A lack of organisation in the chase played into the hands of Boonen, who's advantage stretched out to 1-21 in the final 18 kilometres - the Belgian showing no sign of slowing up.
Former cyclo-cross World Champion Boom punctured but somehow found
the energy to regain contact with the chasers, pass them and launch his
own bid to catch Boonen. He was later caught by Flecha, Ballan and Mathieu Ladagnous (FDJ-BigMat), but Boonen was away - and the race was now for second place.
Ladagnous suffered an untimely puncture, leaving a trio of chasers.
By the time Boonen hit the penultimate cobbled sector, his lead had crept up to over a minute and a half and it stayed that way as he entered the Roubaix velodrome to thunderous appreciation from the crowd. He had time to play with, and slowed to savour the moment of crossing the line with arms aloft.
As Boom, Flecha and Ballan played cat and mouse, Turgot and Terpstra crept up behind them on their lap of the velodrome, with Turgot just edging out Ballan on the line for second.
Paris-Roubaix 2012, 257.5km
1. Tom Boonen (Bel) Omega Pharma-QuickStep in 5-55-22
2. Sebastien Turgot (Fra) Europcar at 1-39
3. Alessandro Ballan (Ita) BMC Racing
4. Juan Antonio Flecha (Spa) Sky
5. Niki Terpstra (Ned) Omega Pharma-QuickStep at same time
6. Lars Boom (Ned) Rabobank at 1-43
7. Matteo Tosatto (Ita) Saxo Bank at 3-31
8. Mat Hayman (Aus) Sky
9. Johan Vansummeren (Bel) Garmin-Barracuda
10. Maarten Wynants (Bel) Rabobank at same time
51. Ian Stannard (GBr) Sky at 9-37
Dry and dusty conditions on the cobbles
Tom Boonen goes solo
British rider Ian Stannard was in the thick of the action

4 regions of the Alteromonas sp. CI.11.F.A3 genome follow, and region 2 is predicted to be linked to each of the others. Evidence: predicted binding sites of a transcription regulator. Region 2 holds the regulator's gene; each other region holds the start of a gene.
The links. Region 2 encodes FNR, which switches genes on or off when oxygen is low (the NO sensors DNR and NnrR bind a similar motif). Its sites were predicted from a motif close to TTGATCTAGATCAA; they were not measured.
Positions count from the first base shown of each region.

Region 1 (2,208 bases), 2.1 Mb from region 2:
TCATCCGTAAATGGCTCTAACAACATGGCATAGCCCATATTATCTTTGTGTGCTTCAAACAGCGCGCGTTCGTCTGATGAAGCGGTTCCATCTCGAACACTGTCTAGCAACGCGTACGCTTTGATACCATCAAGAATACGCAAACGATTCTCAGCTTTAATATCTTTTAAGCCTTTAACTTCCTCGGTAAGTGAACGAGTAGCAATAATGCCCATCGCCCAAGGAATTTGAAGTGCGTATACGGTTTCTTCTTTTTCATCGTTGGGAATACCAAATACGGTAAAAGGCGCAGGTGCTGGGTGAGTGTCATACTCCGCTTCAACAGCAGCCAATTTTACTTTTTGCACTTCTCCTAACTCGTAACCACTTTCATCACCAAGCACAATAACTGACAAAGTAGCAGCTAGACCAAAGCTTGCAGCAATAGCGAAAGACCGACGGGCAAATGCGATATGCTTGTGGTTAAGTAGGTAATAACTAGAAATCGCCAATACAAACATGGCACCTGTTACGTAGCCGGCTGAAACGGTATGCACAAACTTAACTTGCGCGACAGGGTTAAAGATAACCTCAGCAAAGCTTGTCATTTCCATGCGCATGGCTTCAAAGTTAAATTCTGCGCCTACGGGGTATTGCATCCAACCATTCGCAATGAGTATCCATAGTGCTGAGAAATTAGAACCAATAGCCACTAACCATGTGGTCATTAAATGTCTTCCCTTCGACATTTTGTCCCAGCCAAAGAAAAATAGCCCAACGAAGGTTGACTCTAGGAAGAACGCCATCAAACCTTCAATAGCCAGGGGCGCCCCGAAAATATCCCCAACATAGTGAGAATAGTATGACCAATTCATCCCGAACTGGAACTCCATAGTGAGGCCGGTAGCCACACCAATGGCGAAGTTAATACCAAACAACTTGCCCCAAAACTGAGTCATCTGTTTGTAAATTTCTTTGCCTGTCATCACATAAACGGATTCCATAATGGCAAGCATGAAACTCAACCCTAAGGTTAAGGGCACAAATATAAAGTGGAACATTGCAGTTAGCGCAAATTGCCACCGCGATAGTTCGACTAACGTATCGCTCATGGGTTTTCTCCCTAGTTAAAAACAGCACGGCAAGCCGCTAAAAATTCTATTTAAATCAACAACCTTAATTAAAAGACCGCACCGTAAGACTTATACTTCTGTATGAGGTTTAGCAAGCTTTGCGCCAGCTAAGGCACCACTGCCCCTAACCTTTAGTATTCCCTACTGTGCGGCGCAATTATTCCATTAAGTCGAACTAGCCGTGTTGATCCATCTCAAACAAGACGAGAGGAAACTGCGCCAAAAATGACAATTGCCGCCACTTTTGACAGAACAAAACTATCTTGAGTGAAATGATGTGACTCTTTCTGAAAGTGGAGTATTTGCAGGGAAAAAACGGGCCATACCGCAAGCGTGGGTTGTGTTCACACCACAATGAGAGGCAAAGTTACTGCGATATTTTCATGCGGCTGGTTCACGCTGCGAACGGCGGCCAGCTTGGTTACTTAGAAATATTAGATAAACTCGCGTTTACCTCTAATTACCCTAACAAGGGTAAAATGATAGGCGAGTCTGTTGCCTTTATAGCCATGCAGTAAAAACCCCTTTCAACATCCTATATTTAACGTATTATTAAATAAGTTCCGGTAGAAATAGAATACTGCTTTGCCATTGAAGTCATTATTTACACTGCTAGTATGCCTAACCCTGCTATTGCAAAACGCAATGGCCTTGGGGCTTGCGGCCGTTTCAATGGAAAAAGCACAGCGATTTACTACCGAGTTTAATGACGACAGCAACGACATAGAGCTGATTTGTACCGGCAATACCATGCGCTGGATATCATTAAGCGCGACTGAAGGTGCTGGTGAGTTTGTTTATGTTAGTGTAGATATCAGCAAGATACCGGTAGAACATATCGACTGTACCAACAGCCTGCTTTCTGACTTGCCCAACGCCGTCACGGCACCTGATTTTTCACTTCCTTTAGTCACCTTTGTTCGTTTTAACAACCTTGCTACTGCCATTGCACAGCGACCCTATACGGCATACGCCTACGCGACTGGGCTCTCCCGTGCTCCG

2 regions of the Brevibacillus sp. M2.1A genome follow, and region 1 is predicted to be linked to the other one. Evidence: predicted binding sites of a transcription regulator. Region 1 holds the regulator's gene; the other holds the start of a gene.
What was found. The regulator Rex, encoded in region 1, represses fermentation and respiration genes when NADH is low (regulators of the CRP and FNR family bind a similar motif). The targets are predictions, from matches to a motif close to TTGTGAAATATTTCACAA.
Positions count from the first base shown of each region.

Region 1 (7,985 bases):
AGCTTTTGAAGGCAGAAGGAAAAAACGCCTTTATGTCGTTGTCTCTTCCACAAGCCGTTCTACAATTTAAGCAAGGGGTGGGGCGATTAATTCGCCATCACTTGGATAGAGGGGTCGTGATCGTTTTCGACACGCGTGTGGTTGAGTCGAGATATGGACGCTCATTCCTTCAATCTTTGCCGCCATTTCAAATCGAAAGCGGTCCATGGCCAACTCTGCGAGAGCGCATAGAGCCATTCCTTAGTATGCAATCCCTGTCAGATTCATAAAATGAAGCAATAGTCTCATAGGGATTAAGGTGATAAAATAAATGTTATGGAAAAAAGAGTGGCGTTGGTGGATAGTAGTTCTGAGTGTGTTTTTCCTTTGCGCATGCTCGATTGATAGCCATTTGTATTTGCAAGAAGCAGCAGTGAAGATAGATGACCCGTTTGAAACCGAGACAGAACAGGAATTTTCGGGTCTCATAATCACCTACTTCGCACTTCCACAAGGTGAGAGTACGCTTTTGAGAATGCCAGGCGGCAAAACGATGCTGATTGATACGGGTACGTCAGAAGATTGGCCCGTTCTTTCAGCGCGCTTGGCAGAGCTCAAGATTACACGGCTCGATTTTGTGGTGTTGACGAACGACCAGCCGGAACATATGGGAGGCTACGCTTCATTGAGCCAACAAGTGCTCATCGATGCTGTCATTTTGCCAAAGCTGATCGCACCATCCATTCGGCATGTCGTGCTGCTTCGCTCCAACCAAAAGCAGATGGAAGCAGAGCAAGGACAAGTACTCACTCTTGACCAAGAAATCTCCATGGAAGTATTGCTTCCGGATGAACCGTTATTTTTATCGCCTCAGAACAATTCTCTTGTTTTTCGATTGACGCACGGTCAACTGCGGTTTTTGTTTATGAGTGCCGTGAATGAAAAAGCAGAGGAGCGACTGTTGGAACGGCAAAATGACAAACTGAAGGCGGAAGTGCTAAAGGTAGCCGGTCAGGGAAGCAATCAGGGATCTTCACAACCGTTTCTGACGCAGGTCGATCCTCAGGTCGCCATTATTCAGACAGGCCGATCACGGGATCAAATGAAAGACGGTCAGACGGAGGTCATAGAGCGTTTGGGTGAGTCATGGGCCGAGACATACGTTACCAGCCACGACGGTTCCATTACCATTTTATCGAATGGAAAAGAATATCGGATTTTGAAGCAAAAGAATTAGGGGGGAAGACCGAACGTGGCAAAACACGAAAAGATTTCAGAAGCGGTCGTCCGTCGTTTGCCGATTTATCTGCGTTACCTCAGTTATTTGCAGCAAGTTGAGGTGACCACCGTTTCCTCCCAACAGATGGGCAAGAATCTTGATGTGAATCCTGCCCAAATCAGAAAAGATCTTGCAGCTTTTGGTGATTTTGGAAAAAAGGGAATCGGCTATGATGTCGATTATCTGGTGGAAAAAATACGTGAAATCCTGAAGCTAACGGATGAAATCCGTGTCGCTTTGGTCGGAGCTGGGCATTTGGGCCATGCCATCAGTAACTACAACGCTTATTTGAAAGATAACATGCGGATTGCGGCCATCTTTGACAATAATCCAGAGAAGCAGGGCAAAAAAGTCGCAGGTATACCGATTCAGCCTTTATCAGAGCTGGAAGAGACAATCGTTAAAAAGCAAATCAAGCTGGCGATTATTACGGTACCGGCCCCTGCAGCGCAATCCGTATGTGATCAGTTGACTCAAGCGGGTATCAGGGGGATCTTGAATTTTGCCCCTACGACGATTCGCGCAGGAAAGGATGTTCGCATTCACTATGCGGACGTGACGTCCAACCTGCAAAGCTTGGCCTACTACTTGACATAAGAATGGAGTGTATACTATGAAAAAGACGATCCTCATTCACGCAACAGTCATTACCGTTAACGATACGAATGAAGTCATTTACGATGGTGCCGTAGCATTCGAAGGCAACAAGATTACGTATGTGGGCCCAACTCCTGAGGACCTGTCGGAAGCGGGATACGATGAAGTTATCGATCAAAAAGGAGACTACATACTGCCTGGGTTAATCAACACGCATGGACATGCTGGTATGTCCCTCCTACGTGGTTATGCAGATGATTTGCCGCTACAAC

Juan Antonio Flecha and Alessandro Ballan chase
Tom Boonen wins, with Alessandro Ballan (left) in third and Sebastien Turgot (right) in second
Paris-Roubaix 2012 photo gallery by Graham Watson
Paris-Roubaix 2012: The Big Preview
Spring Classics 2012: Coverage Index
Tom Boonen wins 2012 Tour of Flanders
Cancellara breaks collarbone in Flanders crash
Tour of Flanders 2012 photo gallery
Thank you for reading 5 articles this month* Join now for unlimited access
Enjoy your first month for just £1 / $1 / €1
*Read 5 free articles per month without a subscription
Join now for unlimited access
Try first month for just £1 / $1 / €1
Nigel Wynn worked as associate editor on CyclingWeekly.com, he worked almost single-handedly on the Cycling Weekly website in its early days. His passion for cycling, his writing and his creativity, as well as his hard work and dedication, were the original driving force behind the website’s success. Without him, CyclingWeekly.com would certainly not exist on the size and scale that it enjoys today. Nigel sadly passed away, following a brave battle with a cancer-related illness, in 2018. He was a highly valued colleague, and more importantly, n exceptional person to work with - his presence is sorely missed.
US cycling fatalities hit multi-decade high, but there may be hope in 'safety in numbers' effect
On average, 19 people get killed while riding their bikes in the US every single week.
By Anne-Marije Rook • Published
Emma Langley nets Joe Martin Stage Race GC after storming TT performance
EF Education's Langley clinches her first UCI stage race victory in Fayetteville
By Clara Beard • Published